Formed in 2003 in Olympia, Washington by brothers Aaron and Nathan Weaver, Wolves In The Throne Room have proved to be one of the most original black metal bands of the last decade, in part due to their scant regard for the genre’s traditional mores. Although inspired by the Scandinavian black metal scene of the early 90s, theirs is an altogether more surreal soundscape in which prog and psychedelia poke their prongs into the fray.
Leading The Pack
Wolves In The Throne Room have gone so far down a different route from their usual heavy sounds on album number five that they even considered changing their name for the record...
It was while recording the album that they hit upon an idea that eventually resulted in the creation of their latest effort, Celestite, an album that breaks almost completely with everything they’ve done so far. Instrumental and almost entirely electronic, it’s a bold and brave move, even for a band as fearless as this.
“We hatched the idea when we were recording Celestial Lineage,” confirms Aaron. “We always have the same notion when we’re mixing a record and we’re balancing the guitars and drums. At certain points you’ll mute the guitars and drums on the console and be left with just the atmospheric stuff, the synthesizers and maybe the more tripped-out psychedelic guitar sounds, and all of us in the studio are like, ‘Man, that sounds awesome! That should be the record!’ Those sound elements have always been there – we’ve just brought them to the forefront.
“The second part of the idea was really wanting to push ourselves to do something new, because we got to the point where writing our epic 20-minute metal tracks was on the verge of becoming formulaic in that we had it down to a science and felt we really needed to do something different to shake up our writing process.”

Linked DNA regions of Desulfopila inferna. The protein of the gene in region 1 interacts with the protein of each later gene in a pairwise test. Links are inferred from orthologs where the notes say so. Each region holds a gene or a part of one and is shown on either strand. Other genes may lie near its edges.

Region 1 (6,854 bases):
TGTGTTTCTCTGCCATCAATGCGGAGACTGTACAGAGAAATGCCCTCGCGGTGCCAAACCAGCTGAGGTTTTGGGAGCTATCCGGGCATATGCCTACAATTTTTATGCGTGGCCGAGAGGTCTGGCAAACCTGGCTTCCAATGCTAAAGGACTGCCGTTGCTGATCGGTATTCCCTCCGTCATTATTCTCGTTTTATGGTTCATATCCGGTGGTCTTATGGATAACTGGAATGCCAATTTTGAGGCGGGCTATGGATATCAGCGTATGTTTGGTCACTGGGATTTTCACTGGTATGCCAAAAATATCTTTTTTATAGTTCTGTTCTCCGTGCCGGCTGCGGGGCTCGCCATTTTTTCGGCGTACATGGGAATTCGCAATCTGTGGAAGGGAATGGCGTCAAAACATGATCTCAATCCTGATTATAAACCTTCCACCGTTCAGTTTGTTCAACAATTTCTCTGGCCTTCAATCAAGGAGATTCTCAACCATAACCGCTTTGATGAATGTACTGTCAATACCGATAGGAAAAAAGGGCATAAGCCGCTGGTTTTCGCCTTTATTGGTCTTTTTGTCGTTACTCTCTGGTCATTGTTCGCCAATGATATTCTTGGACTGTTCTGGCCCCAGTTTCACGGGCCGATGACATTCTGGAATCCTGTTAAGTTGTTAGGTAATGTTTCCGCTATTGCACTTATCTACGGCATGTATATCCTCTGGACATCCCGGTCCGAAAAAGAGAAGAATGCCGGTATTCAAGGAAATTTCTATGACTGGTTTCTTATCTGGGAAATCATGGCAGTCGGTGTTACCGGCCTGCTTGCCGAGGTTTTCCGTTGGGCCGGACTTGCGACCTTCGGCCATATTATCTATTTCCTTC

The result is an immense, immersive ocean of sound, which, although almost unremittingly bleak, is not devoid of delicacy. It sees Aaron, who played drums previously, and Nathan, who handled vocals and guitar, both working on synthesizers and guitars.
“It’s a sub-root chakra vibration!” laughs Aaron. “We did a sort of Brian Eno approach in terms of using the entire studio as an instrument, running the sounds through the console and all the effects processors a couple of times until they were warped beyond recognition. That was our starting point and we built a whole other record on top of that, an entire city of the burnt‑out remnants of what had been there before.”
What long-term fans will make of Celestite remains to be seen (in fact, we shouldn’t discount the band attracting a new audience), but Aaron is adamant that however experimental in nature, this album is pure Wolves In The Throne Room, through and through.
“It definitely exists in the same universe,” he states. “The way we conceive the music is very spatial, architectural almost, so to us, Celestial Lineage is a place that we went to, experienced and brought the music back. So Celestite, because we conceived it as a companion record, it takes place in the same universe. The same themes, characters and images appear, but in an altered form.”
Fenriz, drummer with Norwegian black metal legends Darkthrone, released a pair of cosmically inclined dark electronic albums back in the 90s under the banner Neptune Towers. There was never any question of these appearing as Darkthrone releases and Aaron confirms that the name issue did come under discussion.
“Nathan and I have always had a tacit agreement that if we wanted to do something different, it would be under a different name,” he explains, “and of course this came up with Celestite. We thought about it, but this record really fits into the Wolves In The Throne Room progression – energetically, thematically, in terms of the concept and sound… it just fits. In future we’ll re-incorporate guitars and drums. This is just a detour or an intermission. But you will not see Wolves do a techno record, I can assure you!”
In its own way, Celestite is certainly every bit as challenging and forbidding as the band’s other work, but to better understand the energetic and thematic connections Aaron refers to, it might be useful to ask: what’s in a name?